As Scotland seek to follow their long-awaited Calcutta Cup victory with a win in Dublin next weekend, they appear to be expecting a variation on a theme in terms of what will confront them.

The traditional playing styles of England and Ireland may be poles apart, but Mike Blair, Scotland’s assistant coach, suggested yesterday that European rugby’s top two international teams have rather more in common these days.

“There will be similarities with having [former England assistant coach] Andy Farrell as defence coach from the Saracens background,” he said, pointing to the former Great Britain Rugby League captain’s association with current England head coach Eddie Jones at the English Premiership club.

“They are quality teams. We need to be able to put them under pressure. I felt we did that against England by holding on to the ball and manipulating their defence.

"We need to do that to Ireland. We can’t let them dominate the game as they have in the past 18 months or so,” Blair continued.

As he knows, however, that is easier said than done and, as comfortable as Scotland’s victory ultimately was against England at Murrayfield last month in recording their biggest win in the fixture for 32 years, there were moments when their high-risk approach might have backfired, just as it did in their only previous away match in this campaign, on the opening day in Cardiff.

In many ways, then, it will be about pace versus patience in terms of playing style.

“Ireland will know we like a high-tempo game and I’m sure they will have ways to prevent that,” said Blair.

“I think intensity is probably a key word for them. They go hard at the breakdown when they’re carrying, they’re very quick on the ball there, which allows them to get those phases going.

“They are creeping the yards, making two or three yards on each carry, which all adds up, but they’ve got some flair behind the pack, as well and [Bundee] Aki has power, so they’ve got a great balance to the team. But we can’t allow them to just go through the phases, go through the patterns and make yards on us. We have to stop them.”

“This will be at least as tough as facing England at home. Ireland play a very dominant brand of rugby, they’ve been very successful with it and will be firm favourites for the game.

“England, the second-best team in the world, that was a big challenge, but this week is something a bit different.

“One key thing about Ireland is their relentless phase play, their ability to get into your 22 and suffocate you. They will stay there until they take points away.

“They’ve done that at international level, obviously, but you also look at Leinster, that’s part of their game, as you saw when they had, I think, 42 or 43 phases against Exeter and they have similar personnel there.

“Ireland did it well against Wales. Whenever they got into that gold zone, that finish zone, they were coming up with points, so that’s going to be a big focus for us, preventing that from happening.”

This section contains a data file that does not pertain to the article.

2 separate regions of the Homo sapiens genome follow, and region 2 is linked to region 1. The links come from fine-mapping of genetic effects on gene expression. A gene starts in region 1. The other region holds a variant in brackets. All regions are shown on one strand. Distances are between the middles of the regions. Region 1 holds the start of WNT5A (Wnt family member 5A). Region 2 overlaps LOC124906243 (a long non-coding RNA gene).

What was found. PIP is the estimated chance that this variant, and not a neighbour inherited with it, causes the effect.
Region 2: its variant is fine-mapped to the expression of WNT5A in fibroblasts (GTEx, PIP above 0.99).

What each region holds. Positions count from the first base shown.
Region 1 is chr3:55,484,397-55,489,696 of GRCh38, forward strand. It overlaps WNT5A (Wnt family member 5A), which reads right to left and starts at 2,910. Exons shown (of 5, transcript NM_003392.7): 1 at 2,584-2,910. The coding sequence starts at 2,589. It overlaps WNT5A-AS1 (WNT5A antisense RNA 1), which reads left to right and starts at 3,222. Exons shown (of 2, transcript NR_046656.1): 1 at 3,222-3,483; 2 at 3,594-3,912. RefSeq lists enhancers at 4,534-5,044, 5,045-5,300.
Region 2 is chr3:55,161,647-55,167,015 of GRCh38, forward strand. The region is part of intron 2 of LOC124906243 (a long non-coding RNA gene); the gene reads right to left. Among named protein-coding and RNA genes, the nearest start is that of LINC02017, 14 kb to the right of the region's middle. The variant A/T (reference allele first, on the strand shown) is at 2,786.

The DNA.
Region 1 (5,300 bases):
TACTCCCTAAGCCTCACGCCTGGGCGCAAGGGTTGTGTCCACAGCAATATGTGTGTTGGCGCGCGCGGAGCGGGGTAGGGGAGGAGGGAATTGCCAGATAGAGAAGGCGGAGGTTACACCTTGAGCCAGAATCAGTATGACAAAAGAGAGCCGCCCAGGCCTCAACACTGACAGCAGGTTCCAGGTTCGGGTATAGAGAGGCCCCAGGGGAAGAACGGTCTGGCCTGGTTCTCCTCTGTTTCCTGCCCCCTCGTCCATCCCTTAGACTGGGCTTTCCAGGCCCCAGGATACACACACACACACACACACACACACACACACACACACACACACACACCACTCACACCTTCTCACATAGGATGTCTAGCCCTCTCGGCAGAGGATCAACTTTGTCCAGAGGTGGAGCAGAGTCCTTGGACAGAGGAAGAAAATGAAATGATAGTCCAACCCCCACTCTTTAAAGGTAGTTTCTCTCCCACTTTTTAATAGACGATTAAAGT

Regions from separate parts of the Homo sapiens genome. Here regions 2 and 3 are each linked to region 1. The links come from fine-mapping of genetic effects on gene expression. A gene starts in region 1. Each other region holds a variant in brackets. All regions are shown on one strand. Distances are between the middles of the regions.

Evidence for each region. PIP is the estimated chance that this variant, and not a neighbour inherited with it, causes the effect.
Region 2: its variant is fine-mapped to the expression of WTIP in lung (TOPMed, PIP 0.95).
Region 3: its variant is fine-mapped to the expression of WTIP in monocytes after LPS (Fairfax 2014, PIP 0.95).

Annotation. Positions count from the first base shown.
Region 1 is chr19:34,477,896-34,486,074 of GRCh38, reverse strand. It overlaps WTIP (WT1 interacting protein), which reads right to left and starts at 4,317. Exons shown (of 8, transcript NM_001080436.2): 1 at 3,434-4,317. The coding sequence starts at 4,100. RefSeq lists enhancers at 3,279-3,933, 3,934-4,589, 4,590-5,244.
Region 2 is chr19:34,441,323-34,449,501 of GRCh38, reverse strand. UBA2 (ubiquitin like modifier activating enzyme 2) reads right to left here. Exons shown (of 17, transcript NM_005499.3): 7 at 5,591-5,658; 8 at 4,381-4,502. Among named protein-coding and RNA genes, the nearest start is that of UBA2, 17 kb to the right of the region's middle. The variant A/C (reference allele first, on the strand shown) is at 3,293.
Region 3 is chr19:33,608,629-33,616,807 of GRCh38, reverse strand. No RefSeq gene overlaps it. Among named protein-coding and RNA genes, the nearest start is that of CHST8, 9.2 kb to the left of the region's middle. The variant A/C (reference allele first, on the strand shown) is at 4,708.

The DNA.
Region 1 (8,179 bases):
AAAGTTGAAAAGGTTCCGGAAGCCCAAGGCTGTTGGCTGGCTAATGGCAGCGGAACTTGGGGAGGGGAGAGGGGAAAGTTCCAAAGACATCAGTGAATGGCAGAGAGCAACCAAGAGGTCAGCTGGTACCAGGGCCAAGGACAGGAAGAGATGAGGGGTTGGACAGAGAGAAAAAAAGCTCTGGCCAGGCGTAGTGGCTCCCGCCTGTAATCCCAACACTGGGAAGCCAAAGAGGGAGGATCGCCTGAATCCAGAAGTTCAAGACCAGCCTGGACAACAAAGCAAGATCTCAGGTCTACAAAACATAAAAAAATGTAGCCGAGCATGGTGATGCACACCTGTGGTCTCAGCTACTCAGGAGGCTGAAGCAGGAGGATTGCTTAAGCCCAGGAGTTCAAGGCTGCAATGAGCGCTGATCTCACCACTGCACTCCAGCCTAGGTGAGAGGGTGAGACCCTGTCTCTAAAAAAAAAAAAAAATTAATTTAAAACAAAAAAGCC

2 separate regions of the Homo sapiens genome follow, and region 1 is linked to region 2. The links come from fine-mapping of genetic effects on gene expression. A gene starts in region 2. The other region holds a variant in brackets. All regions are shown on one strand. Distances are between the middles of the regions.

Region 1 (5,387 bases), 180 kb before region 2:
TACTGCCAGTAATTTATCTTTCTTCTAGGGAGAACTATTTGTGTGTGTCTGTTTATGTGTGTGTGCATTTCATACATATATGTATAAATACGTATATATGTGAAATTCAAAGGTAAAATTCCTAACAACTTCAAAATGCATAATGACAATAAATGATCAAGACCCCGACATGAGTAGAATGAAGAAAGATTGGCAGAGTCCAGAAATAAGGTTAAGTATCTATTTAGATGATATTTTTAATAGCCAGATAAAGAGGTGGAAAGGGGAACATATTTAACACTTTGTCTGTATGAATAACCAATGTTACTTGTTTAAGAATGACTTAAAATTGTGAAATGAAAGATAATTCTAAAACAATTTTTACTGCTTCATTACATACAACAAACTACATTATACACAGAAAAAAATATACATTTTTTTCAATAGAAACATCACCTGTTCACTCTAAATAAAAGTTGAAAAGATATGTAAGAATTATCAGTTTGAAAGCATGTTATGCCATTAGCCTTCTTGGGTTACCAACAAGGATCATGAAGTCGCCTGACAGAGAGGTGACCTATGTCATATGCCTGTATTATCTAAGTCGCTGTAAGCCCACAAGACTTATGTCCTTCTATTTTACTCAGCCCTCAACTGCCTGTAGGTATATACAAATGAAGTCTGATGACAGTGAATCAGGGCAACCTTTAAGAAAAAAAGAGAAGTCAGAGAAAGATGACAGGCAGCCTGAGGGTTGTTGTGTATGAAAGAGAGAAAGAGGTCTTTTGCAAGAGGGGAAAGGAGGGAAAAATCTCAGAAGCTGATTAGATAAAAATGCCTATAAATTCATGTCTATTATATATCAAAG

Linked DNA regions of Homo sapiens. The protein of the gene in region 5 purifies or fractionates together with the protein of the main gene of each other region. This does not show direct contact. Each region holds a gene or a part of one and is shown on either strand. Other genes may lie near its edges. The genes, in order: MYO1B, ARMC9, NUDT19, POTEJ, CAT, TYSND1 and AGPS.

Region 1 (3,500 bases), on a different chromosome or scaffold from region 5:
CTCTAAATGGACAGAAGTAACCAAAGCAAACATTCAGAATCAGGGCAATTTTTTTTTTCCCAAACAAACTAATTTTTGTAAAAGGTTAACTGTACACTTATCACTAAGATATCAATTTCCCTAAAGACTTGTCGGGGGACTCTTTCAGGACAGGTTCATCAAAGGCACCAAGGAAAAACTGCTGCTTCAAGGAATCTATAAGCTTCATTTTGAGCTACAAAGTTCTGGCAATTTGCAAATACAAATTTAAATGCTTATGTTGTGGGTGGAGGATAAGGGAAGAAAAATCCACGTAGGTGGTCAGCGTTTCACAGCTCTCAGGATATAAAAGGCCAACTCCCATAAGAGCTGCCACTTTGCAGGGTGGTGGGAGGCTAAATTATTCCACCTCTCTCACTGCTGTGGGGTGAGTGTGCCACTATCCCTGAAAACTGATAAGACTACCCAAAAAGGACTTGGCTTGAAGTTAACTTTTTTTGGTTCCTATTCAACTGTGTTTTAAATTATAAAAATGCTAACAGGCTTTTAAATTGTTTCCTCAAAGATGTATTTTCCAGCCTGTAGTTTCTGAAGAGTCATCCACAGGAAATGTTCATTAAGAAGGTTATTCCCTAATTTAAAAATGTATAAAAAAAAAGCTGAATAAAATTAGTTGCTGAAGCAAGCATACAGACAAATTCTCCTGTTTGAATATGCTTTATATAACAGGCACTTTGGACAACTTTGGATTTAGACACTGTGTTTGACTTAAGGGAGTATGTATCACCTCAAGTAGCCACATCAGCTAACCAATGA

In bidding to impose their game upon their hosts they have, by Scottish standards, an embarrassment of riches with the squad of players that has registered back-to-back wins over France and England having come through those Murrayfield encounters without adding to what was at one stage a debilitating-looking injury list, while a string of players who would previously have been considered automatic choices for the match 23, if not the starting XV, have been regaining full fitness.

On the back of – in particular, that momentous victory over England – it almost looks like a selection dilemma in having to decide between choosing the same starting squad or re-introducing British & Irish Lions lock Richie Gray who has caused Ireland significant problems in the past, in particular in the lineout, Alex Dunbar, who has been a key figure in Scotland’s defensive systems in recent years, or front-row forwards Fraser Brown and Zander Fagerson.

“These are all discussions that we have. It’s not picked out of a hat, the team,” Blair noted.

“There is an element of cohesion, picking guys who have played together for a while, who have won together, but also you look at guys who have that special impact, the ability to change a game. Everything is weighed up.”

As to the opposition’s strengths, as an ex-scrum-half Blair readily accepted that two of his own former foes, Irish half-backs Jonny Sexton and Conor Murray, could not be allowed to dictate how the match will be played.

“You can’t focus too much on one player, but he and Murray are really influential,” he said, when asked about Sexton.

“Nines and tens are generally influential. If they play well, your team plays well [and] whenever we play against any opposition, we look at ways of looking at specific players. With Sexton being a key player for them, it will be important to shut him down.”